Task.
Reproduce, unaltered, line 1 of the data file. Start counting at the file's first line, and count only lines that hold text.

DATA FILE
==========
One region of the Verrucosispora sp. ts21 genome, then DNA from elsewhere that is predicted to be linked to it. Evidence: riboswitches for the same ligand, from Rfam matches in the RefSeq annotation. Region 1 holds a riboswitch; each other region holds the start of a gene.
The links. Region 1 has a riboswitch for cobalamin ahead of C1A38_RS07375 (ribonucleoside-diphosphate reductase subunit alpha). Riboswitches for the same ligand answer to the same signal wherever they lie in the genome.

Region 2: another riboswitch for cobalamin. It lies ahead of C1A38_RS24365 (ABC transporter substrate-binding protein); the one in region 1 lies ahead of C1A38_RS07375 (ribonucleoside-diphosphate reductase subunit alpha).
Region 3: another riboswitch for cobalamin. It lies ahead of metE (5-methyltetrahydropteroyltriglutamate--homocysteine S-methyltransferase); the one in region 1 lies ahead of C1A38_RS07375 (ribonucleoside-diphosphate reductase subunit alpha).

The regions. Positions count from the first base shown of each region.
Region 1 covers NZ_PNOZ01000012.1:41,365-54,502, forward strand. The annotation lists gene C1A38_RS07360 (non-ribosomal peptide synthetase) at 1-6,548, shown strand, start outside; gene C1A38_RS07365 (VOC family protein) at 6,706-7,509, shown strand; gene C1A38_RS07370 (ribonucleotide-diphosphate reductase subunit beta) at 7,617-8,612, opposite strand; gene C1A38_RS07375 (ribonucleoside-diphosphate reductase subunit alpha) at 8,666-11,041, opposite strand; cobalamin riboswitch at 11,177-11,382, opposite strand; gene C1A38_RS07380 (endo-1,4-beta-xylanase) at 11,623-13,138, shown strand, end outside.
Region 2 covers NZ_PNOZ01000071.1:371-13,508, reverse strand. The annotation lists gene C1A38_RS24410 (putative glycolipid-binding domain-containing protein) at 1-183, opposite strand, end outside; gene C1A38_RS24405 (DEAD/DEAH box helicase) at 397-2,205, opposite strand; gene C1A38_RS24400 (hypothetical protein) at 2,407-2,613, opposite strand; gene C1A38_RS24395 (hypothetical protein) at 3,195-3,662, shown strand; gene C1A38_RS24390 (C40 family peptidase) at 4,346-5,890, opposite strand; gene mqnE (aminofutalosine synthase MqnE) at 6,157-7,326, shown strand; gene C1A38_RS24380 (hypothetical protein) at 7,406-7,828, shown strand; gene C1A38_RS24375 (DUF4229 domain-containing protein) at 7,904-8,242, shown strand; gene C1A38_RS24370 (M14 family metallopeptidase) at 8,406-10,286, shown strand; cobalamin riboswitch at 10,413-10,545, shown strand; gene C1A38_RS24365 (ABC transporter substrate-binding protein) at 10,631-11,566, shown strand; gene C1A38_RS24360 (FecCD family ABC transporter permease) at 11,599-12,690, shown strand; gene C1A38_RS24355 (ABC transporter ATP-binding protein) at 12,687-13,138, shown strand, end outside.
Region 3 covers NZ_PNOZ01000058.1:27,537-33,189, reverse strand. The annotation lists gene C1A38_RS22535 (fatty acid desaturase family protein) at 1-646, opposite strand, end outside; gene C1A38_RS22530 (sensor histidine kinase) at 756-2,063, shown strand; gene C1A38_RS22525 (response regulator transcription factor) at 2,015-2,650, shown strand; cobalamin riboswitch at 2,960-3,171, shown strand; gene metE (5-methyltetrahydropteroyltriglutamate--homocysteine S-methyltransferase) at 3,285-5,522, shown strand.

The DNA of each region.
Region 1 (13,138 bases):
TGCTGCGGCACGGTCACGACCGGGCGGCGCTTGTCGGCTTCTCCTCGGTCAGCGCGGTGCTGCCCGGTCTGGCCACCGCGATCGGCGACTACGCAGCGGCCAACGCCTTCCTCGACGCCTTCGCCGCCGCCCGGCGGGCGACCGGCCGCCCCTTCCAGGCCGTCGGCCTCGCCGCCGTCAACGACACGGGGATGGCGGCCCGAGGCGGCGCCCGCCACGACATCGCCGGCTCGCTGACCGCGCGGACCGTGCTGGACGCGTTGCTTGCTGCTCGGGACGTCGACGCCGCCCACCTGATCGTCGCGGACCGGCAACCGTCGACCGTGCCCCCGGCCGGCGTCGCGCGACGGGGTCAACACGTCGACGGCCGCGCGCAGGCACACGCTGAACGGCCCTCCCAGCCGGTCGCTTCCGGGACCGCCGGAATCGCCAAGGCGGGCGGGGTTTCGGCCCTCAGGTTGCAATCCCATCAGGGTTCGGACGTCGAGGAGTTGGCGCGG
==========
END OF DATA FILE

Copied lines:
One region of the Verrucosispora sp. ts21 genome, then DNA from elsewhere that is predicted to be linked to it. Evidence: riboswitches for the same ligand, from Rfam matches in the RefSeq annotation. Region 1 holds a riboswitch; each other region holds the start of a gene.